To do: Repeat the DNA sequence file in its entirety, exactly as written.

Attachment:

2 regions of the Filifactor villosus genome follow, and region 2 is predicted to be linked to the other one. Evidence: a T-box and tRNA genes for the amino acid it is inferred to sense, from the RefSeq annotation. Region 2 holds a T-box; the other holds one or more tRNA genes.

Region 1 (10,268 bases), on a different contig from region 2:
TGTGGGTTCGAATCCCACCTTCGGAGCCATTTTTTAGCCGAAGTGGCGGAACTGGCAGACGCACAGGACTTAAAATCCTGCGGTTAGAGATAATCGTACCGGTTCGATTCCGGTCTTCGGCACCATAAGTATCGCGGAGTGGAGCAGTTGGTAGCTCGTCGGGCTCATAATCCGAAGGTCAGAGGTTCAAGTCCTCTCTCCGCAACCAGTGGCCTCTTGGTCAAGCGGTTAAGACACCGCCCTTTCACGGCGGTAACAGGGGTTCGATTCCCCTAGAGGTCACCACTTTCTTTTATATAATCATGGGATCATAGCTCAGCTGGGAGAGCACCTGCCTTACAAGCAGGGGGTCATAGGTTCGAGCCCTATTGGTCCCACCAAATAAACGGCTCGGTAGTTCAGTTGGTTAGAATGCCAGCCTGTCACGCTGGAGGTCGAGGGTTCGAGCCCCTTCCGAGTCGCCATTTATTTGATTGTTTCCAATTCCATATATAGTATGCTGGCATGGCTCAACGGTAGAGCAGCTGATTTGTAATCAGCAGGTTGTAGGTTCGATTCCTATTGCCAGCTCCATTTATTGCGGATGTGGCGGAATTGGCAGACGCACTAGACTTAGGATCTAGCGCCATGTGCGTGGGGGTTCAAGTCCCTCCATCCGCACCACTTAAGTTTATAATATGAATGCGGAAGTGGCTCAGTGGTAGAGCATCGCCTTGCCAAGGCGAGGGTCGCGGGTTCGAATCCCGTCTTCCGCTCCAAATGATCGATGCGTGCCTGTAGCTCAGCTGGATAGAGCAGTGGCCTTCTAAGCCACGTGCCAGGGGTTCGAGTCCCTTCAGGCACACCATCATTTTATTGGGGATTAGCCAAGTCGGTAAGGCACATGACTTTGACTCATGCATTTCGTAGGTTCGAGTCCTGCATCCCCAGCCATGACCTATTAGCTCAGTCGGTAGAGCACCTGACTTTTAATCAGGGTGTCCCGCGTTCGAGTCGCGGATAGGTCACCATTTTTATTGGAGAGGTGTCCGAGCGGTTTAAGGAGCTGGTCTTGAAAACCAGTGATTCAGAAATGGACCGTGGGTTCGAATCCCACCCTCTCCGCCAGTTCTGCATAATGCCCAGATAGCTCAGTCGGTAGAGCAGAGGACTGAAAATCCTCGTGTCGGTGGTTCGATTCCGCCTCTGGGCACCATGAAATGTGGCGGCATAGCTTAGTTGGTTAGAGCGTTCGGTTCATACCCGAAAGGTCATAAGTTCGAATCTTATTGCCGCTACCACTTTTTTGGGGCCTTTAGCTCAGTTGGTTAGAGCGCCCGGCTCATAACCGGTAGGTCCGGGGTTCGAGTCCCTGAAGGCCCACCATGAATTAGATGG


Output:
2 regions of the Filifactor villosus genome follow, and region 2 is predicted to be linked to the other one. Evidence: a T-box and tRNA genes for the amino acid it is inferred to sense, from the RefSeq annotation. Region 2 holds a T-box; the other holds one or more tRNA genes.

Region 1 (10,268 bases), on a different contig from region 2:
TGTGGGTTCGAATCCCACCTTCGGAGCCATTTTTTAGCCGAAGTGGCGGAACTGGCAGACGCACAGGACTTAAAATCCTGCGGTTAGAGATAATCGTACCGGTTCGATTCCGGTCTTCGGCACCATAAGTATCGCGGAGTGGAGCAGTTGGTAGCTCGTCGGGCTCATAATCCGAAGGTCAGAGGTTCAAGTCCTCTCTCCGCAACCAGTGGCCTCTTGGTCAAGCGGTTAAGACACCGCCCTTTCACGGCGGTAACAGGGGTTCGATTCCCCTAGAGGTCACCACTTTCTTTTATATAATCATGGGATCATAGCTCAGCTGGGAGAGCACCTGCCTTACAAGCAGGGGGTCATAGGTTCGAGCCCTATTGGTCCCACCAAATAAACGGCTCGGTAGTTCAGTTGGTTAGAATGCCAGCCTGTCACGCTGGAGGTCGAGGGTTCGAGCCCCTTCCGAGTCGCCATTTATTTGATTGTTTCCAATTCCATATATAGTATGCTGGCATGGCTCAACGGTAGAGCAGCTGATTTGTAATCAGCAGGTTGTAGGTTCGATTCCTATTGCCAGCTCCATTTATTGCGGATGTGGCGGAATTGGCAGACGCACTAGACTTAGGATCTAGCGCCATGTGCGTGGGGGTTCAAGTCCCTCCATCCGCACCACTTAAGTTTATAATATGAATGCGGAAGTGGCTCAGTGGTAGAGCATCGCCTTGCCAAGGCGAGGGTCGCGGGTTCGAATCCCGTCTTCCGCTCCAAATGATCGATGCGTGCCTGTAGCTCAGCTGGATAGAGCAGTGGCCTTCTAAGCCACGTGCCAGGGGTTCGAGTCCCTTCAGGCACACCATCATTTTATTGGGGATTAGCCAAGTCGGTAAGGCACATGACTTTGACTCATGCATTTCGTAGGTTCGAGTCCTGCATCCCCAGCCATGACCTATTAGCTCAGTCGGTAGAGCACCTGACTTTTAATCAGGGTGTCCCGCGTTCGAGTCGCGGATAGGTCACCATTTTTATTGGAGAGGTGTCCGAGCGGTTTAAGGAGCTGGTCTTGAAAACCAGTGATTCAGAAATGGACCGTGGGTTCGAATCCCACCCTCTCCGCCAGTTCTGCATAATGCCCAGATAGCTCAGTCGGTAGAGCAGAGGACTGAAAATCCTCGTGTCGGTGGTTCGATTCCGCCTCTGGGCACCATGAAATGTGGCGGCATAGCTTAGTTGGTTAGAGCGTTCGGTTCATACCCGAAAGGTCATAAGTTCGAATCTTATTGCCGCTACCACTTTTTTGGGGCCTTTAGCTCAGTTGGTTAGAGCGCCCGGCTCATAACCGGTAGGTCCGGGGTTCGAGTCCCTGAAGGCCCACCATGAATTAGATGG